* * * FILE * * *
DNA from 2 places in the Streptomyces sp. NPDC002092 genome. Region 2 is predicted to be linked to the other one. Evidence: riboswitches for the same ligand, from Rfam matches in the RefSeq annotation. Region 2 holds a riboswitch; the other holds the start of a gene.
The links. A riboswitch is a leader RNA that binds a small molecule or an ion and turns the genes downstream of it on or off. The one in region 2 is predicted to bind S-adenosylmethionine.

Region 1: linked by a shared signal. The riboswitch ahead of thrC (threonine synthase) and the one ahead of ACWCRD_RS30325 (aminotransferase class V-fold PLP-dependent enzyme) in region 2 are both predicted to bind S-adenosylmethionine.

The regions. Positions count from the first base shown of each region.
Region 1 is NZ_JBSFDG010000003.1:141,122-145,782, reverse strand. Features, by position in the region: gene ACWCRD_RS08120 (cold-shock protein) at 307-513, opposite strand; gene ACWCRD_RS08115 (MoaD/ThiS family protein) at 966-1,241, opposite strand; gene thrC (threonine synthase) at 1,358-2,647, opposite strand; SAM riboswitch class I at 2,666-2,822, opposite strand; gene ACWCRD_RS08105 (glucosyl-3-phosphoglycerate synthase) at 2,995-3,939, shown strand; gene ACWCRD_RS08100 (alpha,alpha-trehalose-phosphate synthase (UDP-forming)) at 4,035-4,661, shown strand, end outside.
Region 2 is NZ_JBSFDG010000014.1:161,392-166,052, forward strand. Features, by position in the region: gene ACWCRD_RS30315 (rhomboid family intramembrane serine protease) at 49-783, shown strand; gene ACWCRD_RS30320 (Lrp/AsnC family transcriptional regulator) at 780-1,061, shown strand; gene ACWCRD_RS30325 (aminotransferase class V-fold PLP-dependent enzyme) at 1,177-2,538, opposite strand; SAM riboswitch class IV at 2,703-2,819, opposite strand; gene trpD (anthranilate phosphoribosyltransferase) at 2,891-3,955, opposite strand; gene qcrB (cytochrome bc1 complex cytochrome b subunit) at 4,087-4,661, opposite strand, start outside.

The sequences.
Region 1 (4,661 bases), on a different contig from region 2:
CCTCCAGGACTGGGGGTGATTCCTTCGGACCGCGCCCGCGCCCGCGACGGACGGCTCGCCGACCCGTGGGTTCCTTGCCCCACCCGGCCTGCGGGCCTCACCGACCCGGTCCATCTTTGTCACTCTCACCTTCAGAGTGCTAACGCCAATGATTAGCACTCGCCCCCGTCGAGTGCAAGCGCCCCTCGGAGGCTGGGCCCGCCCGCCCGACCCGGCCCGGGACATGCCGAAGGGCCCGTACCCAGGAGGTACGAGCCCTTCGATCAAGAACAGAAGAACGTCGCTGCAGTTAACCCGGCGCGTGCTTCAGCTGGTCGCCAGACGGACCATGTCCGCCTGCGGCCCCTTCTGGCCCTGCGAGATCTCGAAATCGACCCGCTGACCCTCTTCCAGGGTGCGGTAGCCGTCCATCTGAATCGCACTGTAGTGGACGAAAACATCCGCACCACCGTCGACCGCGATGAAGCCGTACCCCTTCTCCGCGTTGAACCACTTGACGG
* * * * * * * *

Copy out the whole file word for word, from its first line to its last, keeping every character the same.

DNA from 2 places in the Streptomyces sp. NPDC002092 genome. Region 2 is predicted to be linked to the other one. Evidence: riboswitches for the same ligand, from Rfam matches in the RefSeq annotation. Region 2 holds a riboswitch; the other holds the start of a gene.
The links. A riboswitch is a leader RNA that binds a small molecule or an ion and turns the genes downstream of it on or off. The one in region 2 is predicted to bind S-adenosylmethionine.

Region 1: linked by a shared signal. The riboswitch ahead of thrC (threonine synthase) and the one ahead of ACWCRD_RS30325 (aminotransferase class V-fold PLP-dependent enzyme) in region 2 are both predicted to bind S-adenosylmethionine.

The regions. Positions count from the first base shown of each region.
Region 1 is NZ_JBSFDG010000003.1:141,122-145,782, reverse strand. Features, by position in the region: gene ACWCRD_RS08120 (cold-shock protein) at 307-513, opposite strand; gene ACWCRD_RS08115 (MoaD/ThiS family protein) at 966-1,241, opposite strand; gene thrC (threonine synthase) at 1,358-2,647, opposite strand; SAM riboswitch class I at 2,666-2,822, opposite strand; gene ACWCRD_RS08105 (glucosyl-3-phosphoglycerate synthase) at 2,995-3,939, shown strand; gene ACWCRD_RS08100 (alpha,alpha-trehalose-phosphate synthase (UDP-forming)) at 4,035-4,661, shown strand, end outside.
Region 2 is NZ_JBSFDG010000014.1:161,392-166,052, forward strand. Features, by position in the region: gene ACWCRD_RS30315 (rhomboid family intramembrane serine protease) at 49-783, shown strand; gene ACWCRD_RS30320 (Lrp/AsnC family transcriptional regulator) at 780-1,061, shown strand; gene ACWCRD_RS30325 (aminotransferase class V-fold PLP-dependent enzyme) at 1,177-2,538, opposite strand; SAM riboswitch class IV at 2,703-2,819, opposite strand; gene trpD (anthranilate phosphoribosyltransferase) at 2,891-3,955, opposite strand; gene qcrB (cytochrome bc1 complex cytochrome b subunit) at 4,087-4,661, opposite strand, start outside.

The sequences.
Region 1 (4,661 bases), on a different contig from region 2:
CCTCCAGGACTGGGGGTGATTCCTTCGGACCGCGCCCGCGCCCGCGACGGACGGCTCGCCGACCCGTGGGTTCCTTGCCCCACCCGGCCTGCGGGCCTCACCGACCCGGTCCATCTTTGTCACTCTCACCTTCAGAGTGCTAACGCCAATGATTAGCACTCGCCCCCGTCGAGTGCAAGCGCCCCTCGGAGGCTGGGCCCGCCCGCCCGACCCGGCCCGGGACATGCCGAAGGGCCCGTACCCAGGAGGTACGAGCCCTTCGATCAAGAACAGAAGAACGTCGCTGCAGTTAACCCGGCGCGTGCTTCAGCTGGTCGCCAGACGGACCATGTCCGCCTGCGGCCCCTTCTGGCCCTGCGAGATCTCGAAATCGACCCGCTGACCCTCTTCCAGGGTGCGGTAGCCGTCCATCTGAATCGCACTGTAGTGGACGAAAACATCCGCACCACCGTCGACCGCGATGAAGCCGTACCCCTTCTCCGCGTTGAACCACTTGACGG